At https://andymaypetrophysicist.com/2018/09/19/how-constant-is-the-solar-c… … the IPCC lowered their estimate of the impact of solar variability on the Earth's climate from the already low value of 0.12 watts per square metre given in the 4th Report to just 0.05 in the 5th Report (2013). There are long term values extended over 261 years (1750-2011) and they apply to 11 year solar cycles (sunspots). The peaks of sunspot/solar cycles vary so what is being measured is the baseline (the minimums of each cycle). The Sun's output (total solar irradiance) varies at all time scales – but by how much. The amount of change on short time scales is well known but the magnitude of solar variability over longer periods of time is poorly understood. Small changes in solar constant over long periods of time can affect earth's climate significantly – see Eddy (1976) and Eddy (2009). John Eddy's 1976 paper on the Maunder Minimum is a classic he says.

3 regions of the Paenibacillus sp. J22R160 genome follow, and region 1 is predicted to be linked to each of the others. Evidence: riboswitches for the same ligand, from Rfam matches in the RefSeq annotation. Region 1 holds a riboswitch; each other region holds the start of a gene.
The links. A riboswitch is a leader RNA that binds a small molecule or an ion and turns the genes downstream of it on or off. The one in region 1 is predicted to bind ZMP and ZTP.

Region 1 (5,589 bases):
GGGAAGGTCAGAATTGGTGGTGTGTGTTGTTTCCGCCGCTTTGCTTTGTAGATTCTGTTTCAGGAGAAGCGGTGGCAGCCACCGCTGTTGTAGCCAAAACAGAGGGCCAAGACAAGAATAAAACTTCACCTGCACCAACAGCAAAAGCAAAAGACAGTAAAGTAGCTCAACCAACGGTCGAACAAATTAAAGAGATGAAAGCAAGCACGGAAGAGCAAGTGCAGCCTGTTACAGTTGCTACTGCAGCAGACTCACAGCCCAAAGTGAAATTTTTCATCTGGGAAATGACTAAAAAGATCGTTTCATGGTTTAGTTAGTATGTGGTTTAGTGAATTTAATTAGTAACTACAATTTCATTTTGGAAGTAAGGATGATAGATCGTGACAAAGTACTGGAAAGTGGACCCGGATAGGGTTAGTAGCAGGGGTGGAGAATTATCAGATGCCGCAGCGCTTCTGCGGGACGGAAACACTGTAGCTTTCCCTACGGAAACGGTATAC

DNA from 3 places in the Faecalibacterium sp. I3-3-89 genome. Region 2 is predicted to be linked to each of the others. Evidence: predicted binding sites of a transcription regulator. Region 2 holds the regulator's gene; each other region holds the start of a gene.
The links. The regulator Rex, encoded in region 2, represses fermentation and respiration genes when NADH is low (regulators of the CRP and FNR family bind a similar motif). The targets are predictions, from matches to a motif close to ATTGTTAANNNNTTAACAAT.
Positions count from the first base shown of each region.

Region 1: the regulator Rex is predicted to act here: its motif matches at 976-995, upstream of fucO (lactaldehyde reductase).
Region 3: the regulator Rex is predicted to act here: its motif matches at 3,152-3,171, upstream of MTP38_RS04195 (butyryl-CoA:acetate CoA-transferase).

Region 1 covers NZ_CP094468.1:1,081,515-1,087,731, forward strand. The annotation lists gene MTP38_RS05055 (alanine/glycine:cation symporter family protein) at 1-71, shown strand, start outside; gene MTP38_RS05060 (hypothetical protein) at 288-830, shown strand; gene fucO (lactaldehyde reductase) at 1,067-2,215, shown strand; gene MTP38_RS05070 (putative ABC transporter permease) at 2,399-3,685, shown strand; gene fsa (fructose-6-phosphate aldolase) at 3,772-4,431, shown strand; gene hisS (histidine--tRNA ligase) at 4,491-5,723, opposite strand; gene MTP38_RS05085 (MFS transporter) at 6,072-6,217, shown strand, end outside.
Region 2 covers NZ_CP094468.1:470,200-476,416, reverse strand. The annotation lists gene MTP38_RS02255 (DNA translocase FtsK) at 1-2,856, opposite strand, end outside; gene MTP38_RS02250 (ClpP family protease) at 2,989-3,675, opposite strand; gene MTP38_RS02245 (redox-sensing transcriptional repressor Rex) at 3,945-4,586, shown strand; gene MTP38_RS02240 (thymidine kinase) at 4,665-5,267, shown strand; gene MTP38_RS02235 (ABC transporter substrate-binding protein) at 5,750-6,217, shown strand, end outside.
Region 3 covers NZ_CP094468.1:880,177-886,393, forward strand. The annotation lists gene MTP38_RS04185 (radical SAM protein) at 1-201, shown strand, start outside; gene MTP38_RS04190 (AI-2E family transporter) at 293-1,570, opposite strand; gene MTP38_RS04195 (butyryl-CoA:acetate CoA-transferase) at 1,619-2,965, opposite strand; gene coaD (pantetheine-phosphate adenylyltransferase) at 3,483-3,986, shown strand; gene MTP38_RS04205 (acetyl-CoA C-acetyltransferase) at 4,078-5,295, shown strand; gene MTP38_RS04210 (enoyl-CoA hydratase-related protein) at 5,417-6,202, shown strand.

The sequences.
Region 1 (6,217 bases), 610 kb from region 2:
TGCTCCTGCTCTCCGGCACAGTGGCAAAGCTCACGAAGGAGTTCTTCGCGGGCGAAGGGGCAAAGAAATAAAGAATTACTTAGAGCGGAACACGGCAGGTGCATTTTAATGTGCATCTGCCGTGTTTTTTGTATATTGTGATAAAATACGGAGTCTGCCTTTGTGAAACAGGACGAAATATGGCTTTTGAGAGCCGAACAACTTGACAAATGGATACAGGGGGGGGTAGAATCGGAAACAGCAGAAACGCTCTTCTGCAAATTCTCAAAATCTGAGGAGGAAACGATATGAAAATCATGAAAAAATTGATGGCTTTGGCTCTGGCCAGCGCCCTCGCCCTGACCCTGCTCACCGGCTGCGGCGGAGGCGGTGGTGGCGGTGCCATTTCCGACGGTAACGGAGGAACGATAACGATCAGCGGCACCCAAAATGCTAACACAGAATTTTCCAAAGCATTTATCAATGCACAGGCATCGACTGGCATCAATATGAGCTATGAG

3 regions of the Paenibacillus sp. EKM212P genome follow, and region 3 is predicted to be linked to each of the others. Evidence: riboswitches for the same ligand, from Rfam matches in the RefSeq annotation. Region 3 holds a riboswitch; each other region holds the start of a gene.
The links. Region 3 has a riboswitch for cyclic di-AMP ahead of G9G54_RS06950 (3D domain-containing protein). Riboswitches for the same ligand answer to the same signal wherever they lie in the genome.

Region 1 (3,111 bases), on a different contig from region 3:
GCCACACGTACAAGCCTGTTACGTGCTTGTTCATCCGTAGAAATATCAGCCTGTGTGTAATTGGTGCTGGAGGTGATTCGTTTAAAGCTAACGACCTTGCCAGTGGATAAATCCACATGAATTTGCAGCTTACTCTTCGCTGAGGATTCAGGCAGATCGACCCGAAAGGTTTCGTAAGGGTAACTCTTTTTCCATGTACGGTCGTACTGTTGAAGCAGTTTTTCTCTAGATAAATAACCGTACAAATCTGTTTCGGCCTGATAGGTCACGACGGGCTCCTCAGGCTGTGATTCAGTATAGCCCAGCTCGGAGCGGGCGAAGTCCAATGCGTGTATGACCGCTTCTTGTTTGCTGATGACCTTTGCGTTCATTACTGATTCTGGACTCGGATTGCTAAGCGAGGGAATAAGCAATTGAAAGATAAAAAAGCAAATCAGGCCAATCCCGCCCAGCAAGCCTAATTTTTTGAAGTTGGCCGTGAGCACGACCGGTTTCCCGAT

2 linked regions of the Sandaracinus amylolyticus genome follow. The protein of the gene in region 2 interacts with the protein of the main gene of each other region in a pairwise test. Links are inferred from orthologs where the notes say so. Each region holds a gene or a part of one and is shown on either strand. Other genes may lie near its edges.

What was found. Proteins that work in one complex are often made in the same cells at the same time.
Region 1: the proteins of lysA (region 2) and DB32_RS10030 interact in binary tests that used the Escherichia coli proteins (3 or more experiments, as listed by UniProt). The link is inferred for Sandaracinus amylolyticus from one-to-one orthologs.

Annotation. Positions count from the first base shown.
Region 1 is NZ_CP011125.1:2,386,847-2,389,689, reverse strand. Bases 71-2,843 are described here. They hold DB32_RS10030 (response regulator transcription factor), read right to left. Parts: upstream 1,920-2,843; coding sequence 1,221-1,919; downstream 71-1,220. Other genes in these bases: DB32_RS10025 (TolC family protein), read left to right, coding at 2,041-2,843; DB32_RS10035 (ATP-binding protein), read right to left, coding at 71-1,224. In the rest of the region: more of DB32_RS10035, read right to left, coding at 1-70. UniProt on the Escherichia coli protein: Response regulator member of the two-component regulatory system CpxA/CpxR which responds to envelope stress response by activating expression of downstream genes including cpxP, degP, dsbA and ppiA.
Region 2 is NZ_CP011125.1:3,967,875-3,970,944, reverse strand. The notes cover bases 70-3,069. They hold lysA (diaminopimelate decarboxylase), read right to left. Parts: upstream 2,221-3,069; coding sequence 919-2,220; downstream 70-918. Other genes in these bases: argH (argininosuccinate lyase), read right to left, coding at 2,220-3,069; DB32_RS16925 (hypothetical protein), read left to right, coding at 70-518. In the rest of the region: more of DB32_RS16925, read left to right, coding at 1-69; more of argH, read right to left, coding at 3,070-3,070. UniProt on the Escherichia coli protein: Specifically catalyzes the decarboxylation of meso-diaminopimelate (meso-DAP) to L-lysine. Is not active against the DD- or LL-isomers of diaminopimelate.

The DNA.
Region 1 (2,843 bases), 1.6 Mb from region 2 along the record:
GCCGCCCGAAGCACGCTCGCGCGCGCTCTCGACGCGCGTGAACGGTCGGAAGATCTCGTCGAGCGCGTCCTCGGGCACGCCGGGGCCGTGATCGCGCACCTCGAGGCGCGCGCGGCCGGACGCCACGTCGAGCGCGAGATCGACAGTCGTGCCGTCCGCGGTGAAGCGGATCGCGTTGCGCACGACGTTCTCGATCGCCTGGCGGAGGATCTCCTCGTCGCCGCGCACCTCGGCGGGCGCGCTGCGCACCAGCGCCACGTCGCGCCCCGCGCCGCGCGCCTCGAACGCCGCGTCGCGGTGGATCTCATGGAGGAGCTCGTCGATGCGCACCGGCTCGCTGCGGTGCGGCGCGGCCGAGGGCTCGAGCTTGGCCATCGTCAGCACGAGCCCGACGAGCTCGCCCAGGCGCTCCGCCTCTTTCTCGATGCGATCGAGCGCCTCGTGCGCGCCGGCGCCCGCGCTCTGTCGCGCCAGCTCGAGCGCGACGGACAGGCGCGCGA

Nine pages later Andy May concludes – no, we have not measured solar output accurately enough over a long enough period to definitively say solar variability would not have caused all or a significant part of the current warming observed since 1750. However, we have not proved solar variability is the cause of all or even a large portion of the warming – only that it should not be excluded as a possible cause (which is contrary to what the IPCC have said).